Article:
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Recycling deal will help tackle world’s waste PPE

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By Fiona Reid
Recycling deal will help tackle world’s waste PPE

PLASTIC PPE waste is to be given another life in a ground-breaking recycling collaboration featuring Alpha Solway in Dumfries.

They are teaming up with Heriot-Watt University to revolutionise how used waste, including masks and respirators, is treated and turned into new products.

Since the start of the pandemic, an estimated 8.4m tonnes of plastic waste has been generated from 193 countries, the majority of which ends up in landfill or, in some areas, in the ocean.

The new Knowledge Transfer Partnership (KTP) project will turn the waste into a secondary raw material called pyrolysis oil, which can then be refined into new commercial products like new PPE products or fuels.

The project, which aims to create a robust circular economy approach for plastics, will run for two years.

Over the last two years, Globus Group, which owns Alpha Solway, has been producing one billion medical masks and 300 million FFP respirators per annum for healthcare trusts across the UK. The manufacturing process currently results in 7g of waste material per medical mask.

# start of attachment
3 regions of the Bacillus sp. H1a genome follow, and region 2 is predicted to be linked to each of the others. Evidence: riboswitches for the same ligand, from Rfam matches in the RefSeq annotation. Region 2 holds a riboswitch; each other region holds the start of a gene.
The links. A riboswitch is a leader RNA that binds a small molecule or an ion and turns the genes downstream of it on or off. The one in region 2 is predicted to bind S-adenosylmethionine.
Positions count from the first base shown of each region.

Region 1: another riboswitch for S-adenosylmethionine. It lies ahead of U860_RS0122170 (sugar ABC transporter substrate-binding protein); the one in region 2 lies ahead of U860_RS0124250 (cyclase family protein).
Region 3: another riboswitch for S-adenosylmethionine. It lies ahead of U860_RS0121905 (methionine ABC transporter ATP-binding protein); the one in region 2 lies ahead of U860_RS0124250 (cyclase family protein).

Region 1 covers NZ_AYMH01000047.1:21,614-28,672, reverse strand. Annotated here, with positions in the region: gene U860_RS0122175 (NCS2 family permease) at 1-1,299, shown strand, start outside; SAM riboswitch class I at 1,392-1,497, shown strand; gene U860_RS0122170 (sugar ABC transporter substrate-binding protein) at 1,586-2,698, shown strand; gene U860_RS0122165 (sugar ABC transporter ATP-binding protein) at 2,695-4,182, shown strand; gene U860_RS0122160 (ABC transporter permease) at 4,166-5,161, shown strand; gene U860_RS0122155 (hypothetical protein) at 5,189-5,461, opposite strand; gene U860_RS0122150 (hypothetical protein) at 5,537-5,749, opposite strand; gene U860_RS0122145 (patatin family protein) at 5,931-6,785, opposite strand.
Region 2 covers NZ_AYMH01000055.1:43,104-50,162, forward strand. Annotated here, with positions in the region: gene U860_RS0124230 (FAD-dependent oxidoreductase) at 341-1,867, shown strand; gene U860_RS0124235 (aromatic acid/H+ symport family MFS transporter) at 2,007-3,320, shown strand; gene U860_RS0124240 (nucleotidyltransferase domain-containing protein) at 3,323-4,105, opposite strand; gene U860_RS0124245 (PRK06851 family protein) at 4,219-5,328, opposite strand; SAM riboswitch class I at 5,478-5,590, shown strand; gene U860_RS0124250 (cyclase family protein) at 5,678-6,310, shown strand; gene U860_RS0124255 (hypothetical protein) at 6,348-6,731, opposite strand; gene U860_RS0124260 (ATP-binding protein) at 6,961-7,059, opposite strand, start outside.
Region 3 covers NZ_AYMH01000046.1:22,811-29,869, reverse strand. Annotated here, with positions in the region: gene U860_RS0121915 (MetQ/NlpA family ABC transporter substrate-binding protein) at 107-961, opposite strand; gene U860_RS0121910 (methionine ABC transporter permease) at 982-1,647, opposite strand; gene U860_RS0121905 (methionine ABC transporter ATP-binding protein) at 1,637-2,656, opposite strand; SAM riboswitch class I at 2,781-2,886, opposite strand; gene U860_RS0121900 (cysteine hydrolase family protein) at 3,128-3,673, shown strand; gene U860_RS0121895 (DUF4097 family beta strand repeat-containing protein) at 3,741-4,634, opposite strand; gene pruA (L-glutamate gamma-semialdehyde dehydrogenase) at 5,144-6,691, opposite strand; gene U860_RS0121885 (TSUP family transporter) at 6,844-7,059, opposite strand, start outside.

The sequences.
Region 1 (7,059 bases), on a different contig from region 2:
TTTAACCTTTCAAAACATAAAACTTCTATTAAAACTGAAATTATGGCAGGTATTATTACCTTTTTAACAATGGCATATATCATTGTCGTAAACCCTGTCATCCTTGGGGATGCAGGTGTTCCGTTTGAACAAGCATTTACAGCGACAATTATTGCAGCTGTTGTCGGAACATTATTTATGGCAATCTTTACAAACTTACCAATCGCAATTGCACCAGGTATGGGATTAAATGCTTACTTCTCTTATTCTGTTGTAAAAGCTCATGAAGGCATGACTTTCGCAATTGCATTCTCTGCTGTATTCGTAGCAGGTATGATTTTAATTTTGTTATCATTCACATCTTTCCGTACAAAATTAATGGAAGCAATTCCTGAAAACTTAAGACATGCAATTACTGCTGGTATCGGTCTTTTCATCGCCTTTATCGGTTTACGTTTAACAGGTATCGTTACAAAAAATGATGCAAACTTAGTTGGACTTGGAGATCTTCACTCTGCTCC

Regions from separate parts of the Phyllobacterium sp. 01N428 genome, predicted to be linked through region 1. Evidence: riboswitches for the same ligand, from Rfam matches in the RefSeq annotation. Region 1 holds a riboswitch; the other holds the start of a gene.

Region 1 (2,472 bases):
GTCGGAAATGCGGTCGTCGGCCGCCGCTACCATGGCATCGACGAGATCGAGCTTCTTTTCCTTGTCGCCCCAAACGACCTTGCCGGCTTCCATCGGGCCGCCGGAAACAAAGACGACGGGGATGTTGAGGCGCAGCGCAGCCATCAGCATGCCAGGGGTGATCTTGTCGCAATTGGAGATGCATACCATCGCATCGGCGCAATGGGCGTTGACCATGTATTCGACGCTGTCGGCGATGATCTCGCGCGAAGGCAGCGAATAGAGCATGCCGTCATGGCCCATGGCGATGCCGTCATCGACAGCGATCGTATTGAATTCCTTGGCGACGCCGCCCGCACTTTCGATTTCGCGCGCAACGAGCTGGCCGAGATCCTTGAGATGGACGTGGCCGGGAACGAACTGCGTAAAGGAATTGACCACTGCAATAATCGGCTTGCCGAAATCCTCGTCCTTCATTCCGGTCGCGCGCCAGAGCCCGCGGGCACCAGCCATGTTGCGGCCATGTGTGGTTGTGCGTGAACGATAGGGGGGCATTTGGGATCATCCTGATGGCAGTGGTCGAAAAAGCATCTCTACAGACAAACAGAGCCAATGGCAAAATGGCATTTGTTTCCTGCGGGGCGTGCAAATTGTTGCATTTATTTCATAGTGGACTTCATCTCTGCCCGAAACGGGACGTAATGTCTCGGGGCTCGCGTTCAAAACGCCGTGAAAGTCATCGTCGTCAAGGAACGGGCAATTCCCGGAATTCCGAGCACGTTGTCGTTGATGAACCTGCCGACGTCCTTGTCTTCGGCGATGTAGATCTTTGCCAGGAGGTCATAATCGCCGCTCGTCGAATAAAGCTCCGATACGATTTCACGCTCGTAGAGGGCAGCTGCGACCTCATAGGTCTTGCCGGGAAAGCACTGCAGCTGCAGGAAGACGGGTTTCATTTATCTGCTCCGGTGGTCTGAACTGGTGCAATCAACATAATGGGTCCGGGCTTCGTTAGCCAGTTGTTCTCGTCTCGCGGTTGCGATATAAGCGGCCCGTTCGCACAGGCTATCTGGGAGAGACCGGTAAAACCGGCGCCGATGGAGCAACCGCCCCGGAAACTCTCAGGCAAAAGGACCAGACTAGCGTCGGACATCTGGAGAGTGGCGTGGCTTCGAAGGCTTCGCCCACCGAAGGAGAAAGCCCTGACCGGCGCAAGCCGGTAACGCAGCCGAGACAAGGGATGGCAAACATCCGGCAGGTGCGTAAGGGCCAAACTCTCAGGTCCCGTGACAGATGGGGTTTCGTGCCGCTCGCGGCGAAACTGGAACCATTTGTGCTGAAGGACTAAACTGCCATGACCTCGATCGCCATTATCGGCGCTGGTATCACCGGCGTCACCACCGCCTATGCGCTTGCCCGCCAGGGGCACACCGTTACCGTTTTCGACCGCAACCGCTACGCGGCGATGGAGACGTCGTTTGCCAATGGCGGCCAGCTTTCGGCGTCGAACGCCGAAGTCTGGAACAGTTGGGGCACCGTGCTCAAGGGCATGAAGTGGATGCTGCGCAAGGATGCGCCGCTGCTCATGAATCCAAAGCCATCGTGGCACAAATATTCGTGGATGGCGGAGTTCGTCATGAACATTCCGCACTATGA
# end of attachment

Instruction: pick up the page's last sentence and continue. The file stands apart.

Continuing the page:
The new scheme will develop an innovative process for cost and energy-efficient recycling and repurposing of this PPE waste. As part of the initiative, Globus Group has implemented innovative sustainable thermal heating technology at its factory in Dumfries, which will reduce the company’s PPE waste by an estimated 85 per cent and provide raw materials for new products.

CEO Haraldur Agustsson said: “Placing environmentally green materials, technology, sustainability and recycling projects at the heart of our future strategy and investment is now key to our goals moving forward.”

Pete Lee, head of quality at Globus Group, added: “This machine is a fundamental part of our process to re-purpose and utilise waste material to achieve a circular economy.

“This technology will be a real game changer in the way we tackle our PPE waste.”

Dr Aimaro Sanna, an assistant professor in chemical and process engineering at Heriot-Watt University is an expert in thermochemical conversion of biomass and waste material. He said: “This project is a significant step towards addressing the increased waste generated during the global pandemic.

“Initially the research will help to recycle over 100 tonnes of product generated by the manufacturing process every year – the equivalent to 10kg of waste every hour.”

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